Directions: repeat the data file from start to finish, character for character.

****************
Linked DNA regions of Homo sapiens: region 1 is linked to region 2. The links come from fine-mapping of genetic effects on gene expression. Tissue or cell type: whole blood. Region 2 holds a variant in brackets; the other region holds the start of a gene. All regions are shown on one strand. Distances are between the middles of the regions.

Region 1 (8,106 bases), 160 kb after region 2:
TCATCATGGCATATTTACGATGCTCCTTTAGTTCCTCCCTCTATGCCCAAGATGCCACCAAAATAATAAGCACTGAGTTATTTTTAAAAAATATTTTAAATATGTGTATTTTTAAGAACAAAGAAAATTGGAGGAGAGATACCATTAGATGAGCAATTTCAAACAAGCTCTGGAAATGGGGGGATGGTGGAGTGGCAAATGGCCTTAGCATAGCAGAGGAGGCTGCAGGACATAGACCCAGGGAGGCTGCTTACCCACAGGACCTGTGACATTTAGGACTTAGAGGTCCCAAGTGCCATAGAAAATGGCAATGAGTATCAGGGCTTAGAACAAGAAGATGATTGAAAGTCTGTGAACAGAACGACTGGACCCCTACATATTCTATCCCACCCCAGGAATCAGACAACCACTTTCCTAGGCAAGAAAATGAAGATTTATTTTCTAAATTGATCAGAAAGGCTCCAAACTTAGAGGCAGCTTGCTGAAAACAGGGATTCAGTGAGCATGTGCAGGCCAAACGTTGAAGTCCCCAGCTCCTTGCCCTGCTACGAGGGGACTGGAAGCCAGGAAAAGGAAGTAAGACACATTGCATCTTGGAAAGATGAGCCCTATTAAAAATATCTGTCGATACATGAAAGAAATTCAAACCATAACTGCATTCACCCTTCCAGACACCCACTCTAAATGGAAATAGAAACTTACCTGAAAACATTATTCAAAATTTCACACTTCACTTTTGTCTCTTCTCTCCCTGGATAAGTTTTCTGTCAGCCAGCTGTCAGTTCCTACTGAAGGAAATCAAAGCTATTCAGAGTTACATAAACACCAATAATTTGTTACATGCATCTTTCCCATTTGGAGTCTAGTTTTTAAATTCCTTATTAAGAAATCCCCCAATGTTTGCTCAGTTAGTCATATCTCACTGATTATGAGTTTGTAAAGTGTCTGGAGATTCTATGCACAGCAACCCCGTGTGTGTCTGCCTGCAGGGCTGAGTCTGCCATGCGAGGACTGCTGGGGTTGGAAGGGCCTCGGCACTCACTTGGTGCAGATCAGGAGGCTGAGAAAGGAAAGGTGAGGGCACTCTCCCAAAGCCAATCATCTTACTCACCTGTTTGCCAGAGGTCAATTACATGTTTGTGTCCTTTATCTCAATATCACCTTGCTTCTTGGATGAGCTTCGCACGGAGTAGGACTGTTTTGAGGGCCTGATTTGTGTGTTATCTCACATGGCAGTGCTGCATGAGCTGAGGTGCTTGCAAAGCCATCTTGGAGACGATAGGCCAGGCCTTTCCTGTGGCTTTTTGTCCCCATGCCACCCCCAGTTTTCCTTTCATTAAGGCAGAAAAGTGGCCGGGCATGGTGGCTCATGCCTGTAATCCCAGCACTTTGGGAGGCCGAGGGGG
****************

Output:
Linked DNA regions of Homo sapiens: region 1 is linked to region 2. The links come from fine-mapping of genetic effects on gene expression. Tissue or cell type: whole blood. Region 2 holds a variant in brackets; the other region holds the start of a gene. All regions are shown on one strand. Distances are between the middles of the regions.

Region 1 (8,106 bases), 160 kb after region 2:
TCATCATGGCATATTTACGATGCTCCTTTAGTTCCTCCCTCTATGCCCAAGATGCCACCAAAATAATAAGCACTGAGTTATTTTTAAAAAATATTTTAAATATGTGTATTTTTAAGAACAAAGAAAATTGGAGGAGAGATACCATTAGATGAGCAATTTCAAACAAGCTCTGGAAATGGGGGGATGGTGGAGTGGCAAATGGCCTTAGCATAGCAGAGGAGGCTGCAGGACATAGACCCAGGGAGGCTGCTTACCCACAGGACCTGTGACATTTAGGACTTAGAGGTCCCAAGTGCCATAGAAAATGGCAATGAGTATCAGGGCTTAGAACAAGAAGATGATTGAAAGTCTGTGAACAGAACGACTGGACCCCTACATATTCTATCCCACCCCAGGAATCAGACAACCACTTTCCTAGGCAAGAAAATGAAGATTTATTTTCTAAATTGATCAGAAAGGCTCCAAACTTAGAGGCAGCTTGCTGAAAACAGGGATTCAGTGAGCATGTGCAGGCCAAACGTTGAAGTCCCCAGCTCCTTGCCCTGCTACGAGGGGACTGGAAGCCAGGAAAAGGAAGTAAGACACATTGCATCTTGGAAAGATGAGCCCTATTAAAAATATCTGTCGATACATGAAAGAAATTCAAACCATAACTGCATTCACCCTTCCAGACACCCACTCTAAATGGAAATAGAAACTTACCTGAAAACATTATTCAAAATTTCACACTTCACTTTTGTCTCTTCTCTCCCTGGATAAGTTTTCTGTCAGCCAGCTGTCAGTTCCTACTGAAGGAAATCAAAGCTATTCAGAGTTACATAAACACCAATAATTTGTTACATGCATCTTTCCCATTTGGAGTCTAGTTTTTAAATTCCTTATTAAGAAATCCCCCAATGTTTGCTCAGTTAGTCATATCTCACTGATTATGAGTTTGTAAAGTGTCTGGAGATTCTATGCACAGCAACCCCGTGTGTGTCTGCCTGCAGGGCTGAGTCTGCCATGCGAGGACTGCTGGGGTTGGAAGGGCCTCGGCACTCACTTGGTGCAGATCAGGAGGCTGAGAAAGGAAAGGTGAGGGCACTCTCCCAAAGCCAATCATCTTACTCACCTGTTTGCCAGAGGTCAATTACATGTTTGTGTCCTTTATCTCAATATCACCTTGCTTCTTGGATGAGCTTCGCACGGAGTAGGACTGTTTTGAGGGCCTGATTTGTGTGTTATCTCACATGGCAGTGCTGCATGAGCTGAGGTGCTTGCAAAGCCATCTTGGAGACGATAGGCCAGGCCTTTCCTGTGGCTTTTTGTCCCCATGCCACCCCCAGTTTTCCTTTCATTAAGGCAGAAAAGTGGCCGGGCATGGTGGCTCATGCCTGTAATCCCAGCACTTTGGGAGGCCGAGGGGG